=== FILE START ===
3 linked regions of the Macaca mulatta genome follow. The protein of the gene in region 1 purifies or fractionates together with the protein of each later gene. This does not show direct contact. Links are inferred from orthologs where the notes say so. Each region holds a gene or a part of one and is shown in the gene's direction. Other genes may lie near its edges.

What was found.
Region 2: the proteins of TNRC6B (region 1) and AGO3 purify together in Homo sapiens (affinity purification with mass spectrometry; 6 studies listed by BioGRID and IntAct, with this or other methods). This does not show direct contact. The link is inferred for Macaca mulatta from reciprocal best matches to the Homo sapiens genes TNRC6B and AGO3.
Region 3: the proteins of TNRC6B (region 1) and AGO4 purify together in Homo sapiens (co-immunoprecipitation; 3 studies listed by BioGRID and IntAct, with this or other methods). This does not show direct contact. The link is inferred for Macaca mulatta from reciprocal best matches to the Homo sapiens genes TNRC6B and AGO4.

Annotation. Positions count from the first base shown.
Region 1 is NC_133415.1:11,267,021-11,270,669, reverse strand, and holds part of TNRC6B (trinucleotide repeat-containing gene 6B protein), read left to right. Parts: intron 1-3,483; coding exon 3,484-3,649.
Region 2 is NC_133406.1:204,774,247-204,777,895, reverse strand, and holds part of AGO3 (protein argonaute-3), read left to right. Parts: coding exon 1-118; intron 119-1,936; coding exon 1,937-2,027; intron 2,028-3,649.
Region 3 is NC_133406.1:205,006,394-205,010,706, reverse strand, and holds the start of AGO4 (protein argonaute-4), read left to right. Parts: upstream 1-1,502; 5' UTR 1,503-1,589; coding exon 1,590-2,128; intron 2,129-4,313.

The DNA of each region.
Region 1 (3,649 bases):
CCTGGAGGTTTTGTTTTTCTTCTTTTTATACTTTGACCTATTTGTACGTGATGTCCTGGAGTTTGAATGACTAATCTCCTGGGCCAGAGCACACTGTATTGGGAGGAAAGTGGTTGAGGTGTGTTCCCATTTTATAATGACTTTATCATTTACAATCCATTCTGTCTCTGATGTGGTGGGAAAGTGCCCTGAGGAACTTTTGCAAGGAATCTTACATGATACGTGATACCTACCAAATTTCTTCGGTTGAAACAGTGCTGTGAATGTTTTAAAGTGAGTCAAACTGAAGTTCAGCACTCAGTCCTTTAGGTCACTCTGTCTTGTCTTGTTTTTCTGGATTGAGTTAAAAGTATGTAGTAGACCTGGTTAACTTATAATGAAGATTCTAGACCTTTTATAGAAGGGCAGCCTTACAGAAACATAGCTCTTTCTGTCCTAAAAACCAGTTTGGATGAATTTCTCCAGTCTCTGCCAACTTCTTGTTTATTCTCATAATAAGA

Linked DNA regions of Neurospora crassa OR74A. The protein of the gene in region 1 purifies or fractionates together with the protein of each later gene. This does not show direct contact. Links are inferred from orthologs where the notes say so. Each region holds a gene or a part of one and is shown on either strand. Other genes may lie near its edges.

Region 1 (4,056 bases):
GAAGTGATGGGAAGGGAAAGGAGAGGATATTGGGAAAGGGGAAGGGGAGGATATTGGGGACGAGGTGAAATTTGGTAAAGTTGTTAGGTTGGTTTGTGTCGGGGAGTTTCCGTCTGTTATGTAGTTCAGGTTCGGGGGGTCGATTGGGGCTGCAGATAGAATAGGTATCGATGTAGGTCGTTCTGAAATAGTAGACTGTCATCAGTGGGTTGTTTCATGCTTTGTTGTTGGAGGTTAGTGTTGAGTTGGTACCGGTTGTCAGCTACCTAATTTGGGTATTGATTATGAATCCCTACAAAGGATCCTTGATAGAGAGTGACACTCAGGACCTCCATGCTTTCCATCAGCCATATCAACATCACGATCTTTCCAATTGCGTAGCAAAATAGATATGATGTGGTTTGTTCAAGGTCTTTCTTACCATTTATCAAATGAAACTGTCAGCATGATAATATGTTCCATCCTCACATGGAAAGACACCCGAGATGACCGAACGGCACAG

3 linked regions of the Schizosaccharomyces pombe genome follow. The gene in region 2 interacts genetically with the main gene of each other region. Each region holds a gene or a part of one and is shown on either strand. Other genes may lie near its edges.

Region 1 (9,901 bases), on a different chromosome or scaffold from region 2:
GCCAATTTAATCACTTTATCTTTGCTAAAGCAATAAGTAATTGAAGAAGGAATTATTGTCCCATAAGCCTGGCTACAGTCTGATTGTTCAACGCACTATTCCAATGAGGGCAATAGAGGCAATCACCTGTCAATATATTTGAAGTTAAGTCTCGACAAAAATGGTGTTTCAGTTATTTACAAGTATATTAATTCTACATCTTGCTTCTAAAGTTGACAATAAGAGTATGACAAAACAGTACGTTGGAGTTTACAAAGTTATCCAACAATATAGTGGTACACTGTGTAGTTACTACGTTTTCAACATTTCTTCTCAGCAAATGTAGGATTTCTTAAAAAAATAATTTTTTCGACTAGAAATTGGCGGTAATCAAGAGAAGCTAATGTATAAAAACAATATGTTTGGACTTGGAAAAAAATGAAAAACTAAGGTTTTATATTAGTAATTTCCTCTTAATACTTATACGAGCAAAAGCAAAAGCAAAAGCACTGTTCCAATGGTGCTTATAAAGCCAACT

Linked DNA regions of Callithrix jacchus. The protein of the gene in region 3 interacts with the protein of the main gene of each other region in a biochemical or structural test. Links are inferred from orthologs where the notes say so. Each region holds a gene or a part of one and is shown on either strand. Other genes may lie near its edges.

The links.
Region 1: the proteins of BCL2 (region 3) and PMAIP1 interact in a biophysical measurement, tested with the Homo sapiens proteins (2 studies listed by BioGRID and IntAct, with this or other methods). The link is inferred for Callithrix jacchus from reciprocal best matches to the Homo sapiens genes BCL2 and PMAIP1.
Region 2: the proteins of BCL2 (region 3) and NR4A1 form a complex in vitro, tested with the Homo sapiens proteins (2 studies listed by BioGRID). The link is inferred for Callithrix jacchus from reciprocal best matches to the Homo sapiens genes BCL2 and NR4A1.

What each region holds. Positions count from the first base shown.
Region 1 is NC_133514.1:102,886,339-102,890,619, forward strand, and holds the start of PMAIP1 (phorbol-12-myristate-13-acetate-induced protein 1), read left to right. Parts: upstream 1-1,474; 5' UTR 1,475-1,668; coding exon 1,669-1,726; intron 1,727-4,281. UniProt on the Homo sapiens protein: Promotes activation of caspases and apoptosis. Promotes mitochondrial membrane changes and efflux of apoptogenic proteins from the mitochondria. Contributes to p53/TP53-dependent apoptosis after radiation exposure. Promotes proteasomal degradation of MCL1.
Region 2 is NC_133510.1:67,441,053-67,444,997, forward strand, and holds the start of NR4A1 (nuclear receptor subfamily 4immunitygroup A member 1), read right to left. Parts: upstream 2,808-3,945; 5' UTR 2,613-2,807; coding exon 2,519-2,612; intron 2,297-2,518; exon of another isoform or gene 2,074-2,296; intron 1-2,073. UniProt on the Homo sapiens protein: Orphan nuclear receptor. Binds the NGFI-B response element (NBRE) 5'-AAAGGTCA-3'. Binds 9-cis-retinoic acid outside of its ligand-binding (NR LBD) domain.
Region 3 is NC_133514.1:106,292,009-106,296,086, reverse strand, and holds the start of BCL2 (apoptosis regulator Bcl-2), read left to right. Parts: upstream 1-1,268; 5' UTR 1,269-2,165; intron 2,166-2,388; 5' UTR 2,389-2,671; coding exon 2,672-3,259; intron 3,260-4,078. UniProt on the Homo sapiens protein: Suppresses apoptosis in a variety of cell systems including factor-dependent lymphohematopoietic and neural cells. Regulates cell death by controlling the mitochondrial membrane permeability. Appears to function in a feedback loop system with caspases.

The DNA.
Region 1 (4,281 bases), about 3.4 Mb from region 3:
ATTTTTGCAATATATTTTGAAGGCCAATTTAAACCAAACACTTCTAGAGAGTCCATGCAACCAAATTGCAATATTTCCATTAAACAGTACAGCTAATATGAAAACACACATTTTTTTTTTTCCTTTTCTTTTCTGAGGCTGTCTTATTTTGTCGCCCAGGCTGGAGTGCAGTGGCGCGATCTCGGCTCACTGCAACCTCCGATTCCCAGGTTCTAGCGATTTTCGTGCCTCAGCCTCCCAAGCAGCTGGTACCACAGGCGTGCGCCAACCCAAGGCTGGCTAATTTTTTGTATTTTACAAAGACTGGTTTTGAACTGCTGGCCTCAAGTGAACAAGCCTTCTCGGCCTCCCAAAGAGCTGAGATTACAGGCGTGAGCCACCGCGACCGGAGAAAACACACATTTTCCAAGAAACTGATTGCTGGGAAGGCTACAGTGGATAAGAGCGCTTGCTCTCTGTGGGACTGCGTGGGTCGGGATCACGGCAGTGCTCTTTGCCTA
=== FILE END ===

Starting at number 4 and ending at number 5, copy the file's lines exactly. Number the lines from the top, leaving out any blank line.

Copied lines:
Region 3: the proteins of TNRC6B (region 1) and AGO4 purify together in Homo sapiens (co-immunoprecipitation; 3 studies listed by BioGRID and IntAct, with this or other methods). This does not show direct contact. The link is inferred for Macaca mulatta from reciprocal best matches to the Homo sapiens genes TNRC6B and AGO4.

Annotation. Positions count from the first base shown.